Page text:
What is it about human nature that makes us want to push the boundaries to the limit? My brother and his family joined my family for a little outing to Point Pelee, Ontario. Ignoring stormy weather forecasts and the cloudy sky above, we set off to explore what is now a national park on the southern-most point of mainland Canada. This little spit of land jutting out into Lake Erie actually has a fascinating history. We walked through an old centennial-type homestead complete with cooking utensils, beds, and dressed up dummies. Interesting historical tidbits displayed on various signs slowed the adults down, while the children whizzed by on to the next thing. We climbed lookout towers, and walked boardwalks through the wetlands. We even discovered history in the garbage, complete with little signs describing for what the rusting tools or tubs would have been used.
By now, the sun was shining brightly and our day was looking more inviting. To get to the tip of Point Pelee, we hopped on a long yellow tram that meandered slowly down the tree-shaded roadway. For the final 10 minutes, we walked on nicely graveled paths listening to the wind and waves on the one side behind the trees, and gazing at the wide expanse of Lake Erie on the other.
One warning was repeated on sign after sign as we neared the point. “There are dangerous currents in the water around the point. Do not wade in the water.” Several stories of people who had drowned in the undertow were displayed in black and white for all to see.
As we walked by one more warning, a sign with a lifesaver ring hanging underneath, the bush started to thin out around us. Ahead there was only a narrow strip of rock and sand jutting out into the water. Waves came against the shore on both sides of us. Just beyond the final grains of dry sand, the water crashed against itself in joyful tumult. The waves churned and scrambled like chickens that have just spotted an intruder in the coop.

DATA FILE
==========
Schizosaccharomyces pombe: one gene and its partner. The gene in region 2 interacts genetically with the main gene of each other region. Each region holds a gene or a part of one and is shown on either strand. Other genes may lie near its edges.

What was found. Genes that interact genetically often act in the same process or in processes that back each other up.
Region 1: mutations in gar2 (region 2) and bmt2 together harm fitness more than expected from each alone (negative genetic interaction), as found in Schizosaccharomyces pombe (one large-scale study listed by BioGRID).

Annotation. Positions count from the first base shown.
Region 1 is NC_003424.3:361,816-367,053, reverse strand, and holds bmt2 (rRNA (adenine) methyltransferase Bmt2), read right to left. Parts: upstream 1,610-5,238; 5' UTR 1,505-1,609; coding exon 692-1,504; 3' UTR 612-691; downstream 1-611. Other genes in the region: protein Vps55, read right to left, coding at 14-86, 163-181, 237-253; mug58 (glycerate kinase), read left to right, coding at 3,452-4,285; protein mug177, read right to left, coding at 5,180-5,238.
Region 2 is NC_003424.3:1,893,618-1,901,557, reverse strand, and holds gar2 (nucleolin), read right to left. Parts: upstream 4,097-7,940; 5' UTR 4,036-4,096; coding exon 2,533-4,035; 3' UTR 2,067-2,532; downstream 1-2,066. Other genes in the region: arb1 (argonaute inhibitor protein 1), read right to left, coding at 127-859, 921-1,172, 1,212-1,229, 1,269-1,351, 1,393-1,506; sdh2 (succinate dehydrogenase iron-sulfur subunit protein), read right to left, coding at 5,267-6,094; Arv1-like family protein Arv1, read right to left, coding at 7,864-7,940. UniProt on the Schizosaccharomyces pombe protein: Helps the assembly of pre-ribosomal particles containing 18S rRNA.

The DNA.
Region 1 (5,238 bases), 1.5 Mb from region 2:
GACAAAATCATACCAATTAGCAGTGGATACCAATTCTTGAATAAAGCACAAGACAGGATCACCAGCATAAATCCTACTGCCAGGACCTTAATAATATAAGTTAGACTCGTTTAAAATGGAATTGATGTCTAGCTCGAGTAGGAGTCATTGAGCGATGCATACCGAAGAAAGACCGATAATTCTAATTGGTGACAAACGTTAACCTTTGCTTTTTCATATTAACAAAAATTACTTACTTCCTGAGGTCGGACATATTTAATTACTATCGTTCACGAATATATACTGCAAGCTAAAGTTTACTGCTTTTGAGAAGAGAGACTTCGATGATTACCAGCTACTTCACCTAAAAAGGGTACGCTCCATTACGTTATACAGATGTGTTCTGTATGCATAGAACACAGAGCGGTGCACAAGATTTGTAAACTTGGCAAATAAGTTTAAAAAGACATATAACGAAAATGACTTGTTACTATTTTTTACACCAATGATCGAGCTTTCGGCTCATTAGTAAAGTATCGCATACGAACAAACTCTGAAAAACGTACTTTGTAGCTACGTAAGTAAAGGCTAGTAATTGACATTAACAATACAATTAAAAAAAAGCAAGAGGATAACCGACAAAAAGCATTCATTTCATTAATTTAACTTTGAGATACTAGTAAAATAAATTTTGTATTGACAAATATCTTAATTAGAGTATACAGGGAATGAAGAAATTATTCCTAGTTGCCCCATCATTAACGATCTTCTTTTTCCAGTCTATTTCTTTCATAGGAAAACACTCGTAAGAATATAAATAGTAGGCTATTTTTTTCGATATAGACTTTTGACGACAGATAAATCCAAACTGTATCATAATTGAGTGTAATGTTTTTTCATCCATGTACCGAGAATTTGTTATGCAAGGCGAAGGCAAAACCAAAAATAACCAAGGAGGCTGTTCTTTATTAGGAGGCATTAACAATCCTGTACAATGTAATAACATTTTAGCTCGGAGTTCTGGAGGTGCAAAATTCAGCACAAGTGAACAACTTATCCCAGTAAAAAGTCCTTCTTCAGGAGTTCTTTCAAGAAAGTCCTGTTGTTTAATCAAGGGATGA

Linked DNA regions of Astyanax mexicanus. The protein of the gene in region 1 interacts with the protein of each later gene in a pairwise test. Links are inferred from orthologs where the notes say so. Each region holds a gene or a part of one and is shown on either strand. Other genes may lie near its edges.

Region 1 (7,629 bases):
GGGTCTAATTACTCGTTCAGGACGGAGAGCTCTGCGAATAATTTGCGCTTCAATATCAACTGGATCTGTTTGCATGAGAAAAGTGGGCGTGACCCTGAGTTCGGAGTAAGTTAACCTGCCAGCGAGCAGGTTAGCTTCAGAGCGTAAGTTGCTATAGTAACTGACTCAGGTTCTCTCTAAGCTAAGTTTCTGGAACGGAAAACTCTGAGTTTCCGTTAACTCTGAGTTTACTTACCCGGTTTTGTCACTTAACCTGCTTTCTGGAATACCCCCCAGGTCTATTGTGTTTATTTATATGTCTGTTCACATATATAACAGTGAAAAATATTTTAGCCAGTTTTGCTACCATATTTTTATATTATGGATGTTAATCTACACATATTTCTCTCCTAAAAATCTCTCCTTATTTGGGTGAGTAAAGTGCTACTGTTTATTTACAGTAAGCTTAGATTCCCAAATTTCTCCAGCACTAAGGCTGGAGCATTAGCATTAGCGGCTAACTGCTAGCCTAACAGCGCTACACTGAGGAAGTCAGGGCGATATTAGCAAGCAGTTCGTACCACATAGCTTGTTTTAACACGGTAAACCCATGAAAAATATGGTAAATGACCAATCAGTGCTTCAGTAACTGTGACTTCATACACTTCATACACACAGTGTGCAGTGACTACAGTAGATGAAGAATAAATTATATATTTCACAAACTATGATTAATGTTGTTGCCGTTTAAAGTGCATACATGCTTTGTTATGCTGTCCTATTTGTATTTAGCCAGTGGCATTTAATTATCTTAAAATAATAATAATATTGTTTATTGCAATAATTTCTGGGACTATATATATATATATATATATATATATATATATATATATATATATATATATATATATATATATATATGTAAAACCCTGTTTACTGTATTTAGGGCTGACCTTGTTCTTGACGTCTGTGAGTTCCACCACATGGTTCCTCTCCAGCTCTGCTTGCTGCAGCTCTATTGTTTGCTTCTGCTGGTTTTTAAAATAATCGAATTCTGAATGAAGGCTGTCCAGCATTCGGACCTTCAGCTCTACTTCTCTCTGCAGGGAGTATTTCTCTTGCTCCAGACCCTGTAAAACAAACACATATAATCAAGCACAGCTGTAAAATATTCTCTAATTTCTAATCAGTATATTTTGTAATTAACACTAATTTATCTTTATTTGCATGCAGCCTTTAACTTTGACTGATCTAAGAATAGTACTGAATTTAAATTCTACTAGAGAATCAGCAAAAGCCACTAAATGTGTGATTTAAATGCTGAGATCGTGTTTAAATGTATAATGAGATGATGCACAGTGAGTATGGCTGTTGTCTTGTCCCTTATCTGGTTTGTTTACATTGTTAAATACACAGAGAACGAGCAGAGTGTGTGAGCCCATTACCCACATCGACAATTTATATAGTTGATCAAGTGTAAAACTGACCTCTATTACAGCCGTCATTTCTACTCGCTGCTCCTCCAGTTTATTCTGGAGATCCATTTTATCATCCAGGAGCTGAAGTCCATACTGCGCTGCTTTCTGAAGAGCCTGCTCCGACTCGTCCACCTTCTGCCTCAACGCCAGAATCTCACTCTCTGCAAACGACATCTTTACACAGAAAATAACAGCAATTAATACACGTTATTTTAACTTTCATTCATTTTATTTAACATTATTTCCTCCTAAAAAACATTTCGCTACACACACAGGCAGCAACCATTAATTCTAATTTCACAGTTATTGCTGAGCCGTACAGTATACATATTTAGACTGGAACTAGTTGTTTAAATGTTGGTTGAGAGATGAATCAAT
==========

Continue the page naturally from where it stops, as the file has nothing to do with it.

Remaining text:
I gazed around me enjoying the beauty of it all. I watched the other tourists around me walk down on to the sand as far as they could go. Some took off their shoes and stood on the wet sand allowing the cold water to splash over their feet. I heard my husband call out to my youngest son who had already removed his socks and shoes. “Jesse, run out there to the tip and get your feet wet. Then you can say you have been further south in Canada than your mommy or your daddy!” Off he ran as quickly as his feet could carry him.
“Be careful, Jesse!” Guess who said that! I eyed my son and the waves carefully until I saw him run back. All I needed was a freak wave to carry my boy away into that unfriendly water.
Of course, mom was being a little over-protective as usual. Nevertheless, it illustrates the point about human nature. We are warned about the dangers of something and often our natural reaction is to try to be as close as we can to the danger without actually being carried away. What some consider “close enough”, others may laugh at as they push the limits even more.
The real danger comes when we treat God’s laws and principles in the same daring way. We tend to push the limits, seeing how close to the edge we can go without being sucked in. God’s Word is full of instruction, teachings, and warnings. Do we read these signs carefully and obey them fully, knowing they are there for our own good?
Psalms holds some good advice for us. “I will instruct you and teach you in the way you should go; I will guide you with my eye. Do not be like the horse or like the mule, which have no understanding …” (Ps. 32:8-9a)
The lesson is clear: Do not be a mule! Read the signs! And obey!